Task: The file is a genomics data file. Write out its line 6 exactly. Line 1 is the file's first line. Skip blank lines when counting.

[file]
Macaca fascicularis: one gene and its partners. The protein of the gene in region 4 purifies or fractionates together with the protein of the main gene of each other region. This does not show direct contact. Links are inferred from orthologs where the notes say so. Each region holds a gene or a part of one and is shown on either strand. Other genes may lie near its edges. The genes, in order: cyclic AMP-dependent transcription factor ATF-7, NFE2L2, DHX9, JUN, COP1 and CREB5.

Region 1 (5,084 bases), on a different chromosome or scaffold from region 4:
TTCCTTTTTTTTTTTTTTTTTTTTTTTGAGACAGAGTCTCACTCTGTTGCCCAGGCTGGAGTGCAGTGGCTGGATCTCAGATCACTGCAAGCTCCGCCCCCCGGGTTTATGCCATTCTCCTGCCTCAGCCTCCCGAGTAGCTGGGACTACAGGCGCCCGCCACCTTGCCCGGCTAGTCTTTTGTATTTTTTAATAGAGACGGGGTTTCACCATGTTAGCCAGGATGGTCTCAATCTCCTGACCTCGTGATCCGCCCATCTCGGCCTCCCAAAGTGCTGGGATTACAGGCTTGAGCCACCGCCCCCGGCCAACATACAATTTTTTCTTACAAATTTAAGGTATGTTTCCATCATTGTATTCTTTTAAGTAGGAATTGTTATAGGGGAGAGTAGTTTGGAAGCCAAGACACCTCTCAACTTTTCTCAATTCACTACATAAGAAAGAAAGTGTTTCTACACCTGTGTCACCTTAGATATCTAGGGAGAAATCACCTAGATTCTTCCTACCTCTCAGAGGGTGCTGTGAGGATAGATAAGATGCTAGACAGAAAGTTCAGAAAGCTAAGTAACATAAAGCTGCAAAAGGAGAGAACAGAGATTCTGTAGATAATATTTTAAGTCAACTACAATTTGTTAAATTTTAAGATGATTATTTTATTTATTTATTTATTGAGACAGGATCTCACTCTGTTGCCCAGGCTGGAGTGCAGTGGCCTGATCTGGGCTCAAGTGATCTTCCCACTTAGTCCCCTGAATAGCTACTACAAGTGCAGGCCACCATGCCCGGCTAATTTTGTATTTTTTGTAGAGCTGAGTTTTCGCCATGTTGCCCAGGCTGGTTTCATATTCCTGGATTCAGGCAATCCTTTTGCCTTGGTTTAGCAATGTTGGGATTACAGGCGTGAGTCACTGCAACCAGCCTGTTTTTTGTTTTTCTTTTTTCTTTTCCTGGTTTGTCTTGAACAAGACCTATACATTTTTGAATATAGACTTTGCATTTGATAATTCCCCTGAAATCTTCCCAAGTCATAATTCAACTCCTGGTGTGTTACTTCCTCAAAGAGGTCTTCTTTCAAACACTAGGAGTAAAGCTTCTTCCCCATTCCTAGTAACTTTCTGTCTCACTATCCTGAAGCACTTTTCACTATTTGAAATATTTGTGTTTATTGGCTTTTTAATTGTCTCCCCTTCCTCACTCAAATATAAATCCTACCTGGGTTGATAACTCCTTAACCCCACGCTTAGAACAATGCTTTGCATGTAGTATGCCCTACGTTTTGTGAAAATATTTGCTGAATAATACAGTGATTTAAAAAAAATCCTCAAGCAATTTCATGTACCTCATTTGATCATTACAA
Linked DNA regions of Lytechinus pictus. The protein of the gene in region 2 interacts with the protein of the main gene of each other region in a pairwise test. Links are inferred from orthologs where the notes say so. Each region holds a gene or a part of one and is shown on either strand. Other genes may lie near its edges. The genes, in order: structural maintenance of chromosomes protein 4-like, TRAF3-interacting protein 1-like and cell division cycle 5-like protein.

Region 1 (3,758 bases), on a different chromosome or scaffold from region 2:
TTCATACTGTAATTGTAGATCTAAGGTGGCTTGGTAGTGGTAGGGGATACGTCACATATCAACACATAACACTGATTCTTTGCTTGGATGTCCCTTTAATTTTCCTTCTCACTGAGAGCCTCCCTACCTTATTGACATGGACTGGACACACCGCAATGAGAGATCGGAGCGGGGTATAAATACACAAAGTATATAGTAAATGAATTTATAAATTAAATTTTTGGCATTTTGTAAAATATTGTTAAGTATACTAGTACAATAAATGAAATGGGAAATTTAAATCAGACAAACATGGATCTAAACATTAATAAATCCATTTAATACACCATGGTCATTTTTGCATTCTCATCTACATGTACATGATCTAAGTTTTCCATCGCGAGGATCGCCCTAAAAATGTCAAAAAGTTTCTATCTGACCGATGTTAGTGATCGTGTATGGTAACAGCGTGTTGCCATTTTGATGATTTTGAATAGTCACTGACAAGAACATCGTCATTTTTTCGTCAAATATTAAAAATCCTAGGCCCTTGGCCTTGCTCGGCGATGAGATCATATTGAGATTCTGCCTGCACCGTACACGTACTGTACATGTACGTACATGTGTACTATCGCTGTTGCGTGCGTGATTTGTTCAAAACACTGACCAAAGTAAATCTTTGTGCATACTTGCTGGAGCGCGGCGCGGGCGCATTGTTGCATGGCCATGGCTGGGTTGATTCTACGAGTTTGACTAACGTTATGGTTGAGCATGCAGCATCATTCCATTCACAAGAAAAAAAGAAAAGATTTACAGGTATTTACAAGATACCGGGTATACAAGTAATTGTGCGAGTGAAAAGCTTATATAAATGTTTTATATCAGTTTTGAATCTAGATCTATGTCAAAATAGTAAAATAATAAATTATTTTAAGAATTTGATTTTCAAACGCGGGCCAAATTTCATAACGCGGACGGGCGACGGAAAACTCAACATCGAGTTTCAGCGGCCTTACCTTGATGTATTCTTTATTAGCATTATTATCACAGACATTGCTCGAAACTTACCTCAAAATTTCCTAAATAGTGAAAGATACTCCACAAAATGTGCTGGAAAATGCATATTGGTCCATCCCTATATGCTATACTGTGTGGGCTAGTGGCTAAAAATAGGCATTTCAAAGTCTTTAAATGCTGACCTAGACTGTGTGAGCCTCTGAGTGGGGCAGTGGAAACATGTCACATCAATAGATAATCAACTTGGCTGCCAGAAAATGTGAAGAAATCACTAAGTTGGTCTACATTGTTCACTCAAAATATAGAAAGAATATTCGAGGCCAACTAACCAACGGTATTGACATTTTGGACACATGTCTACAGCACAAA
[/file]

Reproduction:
TTCATACTGTAATTGTAGATCTAAGGTGGCTTGGTAGTGGTAGGGGATACGTCACATATCAACACATAACACTGATTCTTTGCTTGGATGTCCCTTTAATTTTCCTTCTCACTGAGAGCCTCCCTACCTTATTGACATGGACTGGACACACCGCAATGAGAGATCGGAGCGGGGTATAAATACACAAAGTATATAGTAAATGAATTTATAAATTAAATTTTTGGCATTTTGTAAAATATTGTTAAGTATACTAGTACAATAAATGAAATGGGAAATTTAAATCAGACAAACATGGATCTAAACATTAATAAATCCATTTAATACACCATGGTCATTTTTGCATTCTCATCTACATGTACATGATCTAAGTTTTCCATCGCGAGGATCGCCCTAAAAATGTCAAAAAGTTTCTATCTGACCGATGTTAGTGATCGTGTATGGTAACAGCGTGTTGCCATTTTGATGATTTTGAATAGTCACTGACAAGAACATCGTCATTTTTTCGTCAAATATTAAAAATCCTAGGCCCTTGGCCTTGCTCGGCGATGAGATCATATTGAGATTCTGCCTGCACCGTACACGTACTGTACATGTACGTACATGTGTACTATCGCTGTTGCGTGCGTGATTTGTTCAAAACACTGACCAAAGTAAATCTTTGTGCATACTTGCTGGAGCGCGGCGCGGGCGCATTGTTGCATGGCCATGGCTGGGTTGATTCTACGAGTTTGACTAACGTTATGGTTGAGCATGCAGCATCATTCCATTCACAAGAAAAAAAGAAAAGATTTACAGGTATTTACAAGATACCGGGTATACAAGTAATTGTGCGAGTGAAAAGCTTATATAAATGTTTTATATCAGTTTTGAATCTAGATCTATGTCAAAATAGTAAAATAATAAATTATTTTAAGAATTTGATTTTCAAACGCGGGCCAAATTTCATAACGCGGACGGGCGACGGAAAACTCAACATCGAGTTTCAGCGGCCTTACCTTGATGTATTCTTTATTAGCATTATTATCACAGACATTGCTCGAAACTTACCTCAAAATTTCCTAAATAGTGAAAGATACTCCACAAAATGTGCTGGAAAATGCATATTGGTCCATCCCTATATGCTATACTGTGTGGGCTAGTGGCTAAAAATAGGCATTTCAAAGTCTTTAAATGCTGACCTAGACTGTGTGAGCCTCTGAGTGGGGCAGTGGAAACATGTCACATCAATAGATAATCAACTTGGCTGCCAGAAAATGTGAAGAAATCACTAAGTTGGTCTACATTGTTCACTCAAAATATAGAAAGAATATTCGAGGCCAACTAACCAACGGTATTGACATTTTGGACACATGTCTACAGCACAAA